- Biggest clusters of food manufacturing businesses
- In-depth range of training
- Alternative to full-time university
While training bodies may vary in scope and size, generally, they cater for one part of a student’s journey. But according to programme leader and principal lecturer Vanessa Sutton, the National Centre for Food Manufacturing takes a different approach.
“I think we are unique in that we offer further and higher education, so we are able to grow our students’ roots at Level 2 or 3 courses to provide progression into the higher and degree apprenticeships at Level 5 and 6,” she explains.
“What we’ve done is map provisions, so you can start at Level 2 across a range of job roles and progress seamlessly upwards as your career develops through the apprenticeship. We’re pretty unusual in this, and our offer is very complete and robust.”
By working with students through Level 2 courses all the way to degree apprenticeships, the NCFM can be there for students on their journey from the bottom of the training ladder all the way up to senior positions. And if the volume of students passing through its doors is anything to go by, the all-encompassing ethos is proving a success.
“It’s not unusual for us to have seen learners that had started at Level 2 with us eight or nine years’ ago coming back onto degree apprenticeships,” says Sutton. “Over the years we’ve watched them grow into quite senior roles.”
Sutton says she “can’t think” of any major food business whose top team isn’t peppered with an NCFM-grown graduate. “They are everywhere – we’re making an impact on the senior leadership capabilities of the sector, locally and nationally.”
Biggest clusters of food manufacturing businesses (Back to top)
NCFM, University of Lincoln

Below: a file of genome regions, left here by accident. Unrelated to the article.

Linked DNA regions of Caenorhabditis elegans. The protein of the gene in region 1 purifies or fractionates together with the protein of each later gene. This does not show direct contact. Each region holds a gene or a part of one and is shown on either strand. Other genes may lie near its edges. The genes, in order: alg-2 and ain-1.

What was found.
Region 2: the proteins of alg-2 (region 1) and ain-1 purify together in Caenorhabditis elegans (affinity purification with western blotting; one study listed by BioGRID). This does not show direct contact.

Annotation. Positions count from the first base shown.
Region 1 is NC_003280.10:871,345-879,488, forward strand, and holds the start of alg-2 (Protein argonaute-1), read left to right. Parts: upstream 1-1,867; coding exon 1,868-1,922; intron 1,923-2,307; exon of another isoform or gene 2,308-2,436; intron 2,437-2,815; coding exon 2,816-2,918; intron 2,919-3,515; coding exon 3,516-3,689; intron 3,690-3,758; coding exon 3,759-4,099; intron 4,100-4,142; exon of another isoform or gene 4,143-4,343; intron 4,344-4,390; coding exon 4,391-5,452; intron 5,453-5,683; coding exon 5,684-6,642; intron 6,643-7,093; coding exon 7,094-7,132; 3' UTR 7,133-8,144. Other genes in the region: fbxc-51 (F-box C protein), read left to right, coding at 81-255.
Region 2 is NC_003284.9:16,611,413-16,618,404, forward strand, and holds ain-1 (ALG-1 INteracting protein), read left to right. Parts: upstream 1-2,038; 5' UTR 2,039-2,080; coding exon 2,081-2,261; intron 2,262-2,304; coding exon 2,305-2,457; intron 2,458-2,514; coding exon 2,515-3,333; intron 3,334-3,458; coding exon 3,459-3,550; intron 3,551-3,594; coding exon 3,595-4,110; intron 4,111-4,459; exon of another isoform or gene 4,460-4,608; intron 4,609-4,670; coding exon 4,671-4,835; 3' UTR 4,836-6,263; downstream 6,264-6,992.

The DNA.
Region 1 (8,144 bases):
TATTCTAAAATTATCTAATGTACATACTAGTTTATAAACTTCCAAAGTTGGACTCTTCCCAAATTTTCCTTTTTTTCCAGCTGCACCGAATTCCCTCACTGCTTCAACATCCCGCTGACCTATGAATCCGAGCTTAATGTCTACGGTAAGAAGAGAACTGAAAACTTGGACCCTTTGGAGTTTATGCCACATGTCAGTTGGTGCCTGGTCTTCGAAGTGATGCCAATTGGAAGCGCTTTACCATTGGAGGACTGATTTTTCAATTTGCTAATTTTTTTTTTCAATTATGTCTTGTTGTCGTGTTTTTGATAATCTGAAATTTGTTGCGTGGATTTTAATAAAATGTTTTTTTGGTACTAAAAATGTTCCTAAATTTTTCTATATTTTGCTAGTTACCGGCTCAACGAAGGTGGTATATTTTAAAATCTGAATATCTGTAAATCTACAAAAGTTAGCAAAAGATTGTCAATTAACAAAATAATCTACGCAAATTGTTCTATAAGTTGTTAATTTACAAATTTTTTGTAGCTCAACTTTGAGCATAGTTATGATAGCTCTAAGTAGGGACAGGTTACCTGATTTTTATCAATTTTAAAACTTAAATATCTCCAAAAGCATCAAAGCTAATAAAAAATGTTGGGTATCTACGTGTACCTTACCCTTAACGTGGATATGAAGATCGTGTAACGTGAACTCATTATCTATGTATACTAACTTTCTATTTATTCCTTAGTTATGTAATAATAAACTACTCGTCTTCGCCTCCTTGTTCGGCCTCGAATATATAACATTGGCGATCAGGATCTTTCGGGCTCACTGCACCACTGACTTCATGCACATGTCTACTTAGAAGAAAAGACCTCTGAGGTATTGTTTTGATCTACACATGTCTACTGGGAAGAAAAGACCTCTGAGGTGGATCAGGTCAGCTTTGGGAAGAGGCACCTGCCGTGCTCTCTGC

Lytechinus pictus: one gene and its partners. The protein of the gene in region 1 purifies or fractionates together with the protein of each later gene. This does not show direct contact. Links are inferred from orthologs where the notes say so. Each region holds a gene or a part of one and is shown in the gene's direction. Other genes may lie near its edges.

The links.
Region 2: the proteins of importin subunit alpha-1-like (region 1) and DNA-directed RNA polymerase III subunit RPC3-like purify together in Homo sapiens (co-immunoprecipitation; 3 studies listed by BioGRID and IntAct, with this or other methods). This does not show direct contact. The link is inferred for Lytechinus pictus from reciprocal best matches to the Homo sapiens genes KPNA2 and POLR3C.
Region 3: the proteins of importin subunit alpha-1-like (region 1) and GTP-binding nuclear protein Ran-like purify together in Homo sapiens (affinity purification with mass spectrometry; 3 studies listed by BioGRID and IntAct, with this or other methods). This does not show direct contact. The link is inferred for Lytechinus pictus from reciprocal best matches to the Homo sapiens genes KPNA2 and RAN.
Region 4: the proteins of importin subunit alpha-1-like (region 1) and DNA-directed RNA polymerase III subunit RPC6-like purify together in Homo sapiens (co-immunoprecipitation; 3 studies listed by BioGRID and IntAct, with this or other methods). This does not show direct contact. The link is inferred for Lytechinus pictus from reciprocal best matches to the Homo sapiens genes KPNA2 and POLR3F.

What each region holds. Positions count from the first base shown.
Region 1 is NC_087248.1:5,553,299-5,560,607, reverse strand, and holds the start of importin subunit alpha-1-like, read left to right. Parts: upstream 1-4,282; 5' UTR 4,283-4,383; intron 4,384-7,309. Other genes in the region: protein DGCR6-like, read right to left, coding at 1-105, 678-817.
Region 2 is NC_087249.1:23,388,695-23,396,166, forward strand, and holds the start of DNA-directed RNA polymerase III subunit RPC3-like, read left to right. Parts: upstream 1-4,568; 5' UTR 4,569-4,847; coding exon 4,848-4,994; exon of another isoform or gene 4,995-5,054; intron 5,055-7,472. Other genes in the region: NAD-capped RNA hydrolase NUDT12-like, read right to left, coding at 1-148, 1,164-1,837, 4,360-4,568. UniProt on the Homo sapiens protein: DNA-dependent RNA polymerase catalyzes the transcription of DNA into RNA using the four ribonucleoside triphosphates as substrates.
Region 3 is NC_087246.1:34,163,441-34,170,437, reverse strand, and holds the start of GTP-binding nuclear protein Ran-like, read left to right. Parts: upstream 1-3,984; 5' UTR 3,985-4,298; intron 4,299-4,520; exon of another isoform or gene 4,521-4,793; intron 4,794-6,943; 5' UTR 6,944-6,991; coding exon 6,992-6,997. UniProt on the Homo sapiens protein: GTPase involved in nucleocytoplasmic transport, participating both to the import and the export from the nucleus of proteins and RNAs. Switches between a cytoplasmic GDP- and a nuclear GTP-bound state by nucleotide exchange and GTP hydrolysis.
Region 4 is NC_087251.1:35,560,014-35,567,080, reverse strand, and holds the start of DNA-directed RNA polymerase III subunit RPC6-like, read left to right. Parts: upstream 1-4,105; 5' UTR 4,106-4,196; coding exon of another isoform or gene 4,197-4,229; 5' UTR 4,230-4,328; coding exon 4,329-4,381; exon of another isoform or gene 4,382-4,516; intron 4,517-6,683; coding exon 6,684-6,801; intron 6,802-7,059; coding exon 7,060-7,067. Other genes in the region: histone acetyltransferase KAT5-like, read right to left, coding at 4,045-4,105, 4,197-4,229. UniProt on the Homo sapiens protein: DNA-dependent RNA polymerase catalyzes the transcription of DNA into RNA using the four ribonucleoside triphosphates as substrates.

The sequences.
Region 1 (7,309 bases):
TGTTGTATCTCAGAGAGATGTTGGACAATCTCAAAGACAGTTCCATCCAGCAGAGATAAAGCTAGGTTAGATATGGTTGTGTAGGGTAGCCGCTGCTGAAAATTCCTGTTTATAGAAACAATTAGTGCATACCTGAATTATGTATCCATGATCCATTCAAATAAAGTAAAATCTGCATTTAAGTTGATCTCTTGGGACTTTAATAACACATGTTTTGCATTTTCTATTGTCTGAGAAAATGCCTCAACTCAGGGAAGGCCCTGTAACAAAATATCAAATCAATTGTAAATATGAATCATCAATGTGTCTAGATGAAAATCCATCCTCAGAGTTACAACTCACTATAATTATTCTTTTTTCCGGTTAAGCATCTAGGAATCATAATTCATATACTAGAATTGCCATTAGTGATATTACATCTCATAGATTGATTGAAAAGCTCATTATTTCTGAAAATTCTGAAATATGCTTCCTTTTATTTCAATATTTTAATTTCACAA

Courses on offer: Level 2 courses to Level 6 degree apprenticeships in: technical, quality management and new product development; manufacturing and operations management; food supply chain and operation management; agri-produce and supply chain.
Student capacity: 110 students in higher and degree apprenticeships, 67 in further education apprenticeships.
Plans for the centre: A range of food engineering courses will launch in September, offering Level 3 to Level 6 apprenticeships, in association with the University of Lincoln’s School of Engineering. The provision has been a long time in the making, explains programme leader and principal lecturer Vanessa Sutton, having only recently received approval for the Level 5 and 6 courses. The centre is now looking to develop the Level 7 degree apprenticeship.
Operating as a satellite arm of the University of Lincoln, the NCFM is located in Holbeach, 50 miles south of the main campus, nestled within one of the biggest clusters of food manufacturing businesses in the UK.
“About 2,000 learners have come through a programme with us, whether that’s short courses, apprenticeships or degree apprenticeships, with everybody whom we support in their education employed in the food industry,” Sutton says.
“We’re joined at the hip with employers. All of our provision is developed jointly with them to enable them to make the most of the Apprenticeship Levy and promote the apprenticeship opportunities within their businesses.”
With this in mind, the NCFM has recently fully reworked the courses it offers, tailoring them to work hand in hand with the levy and the needs of food and drink manufacturers.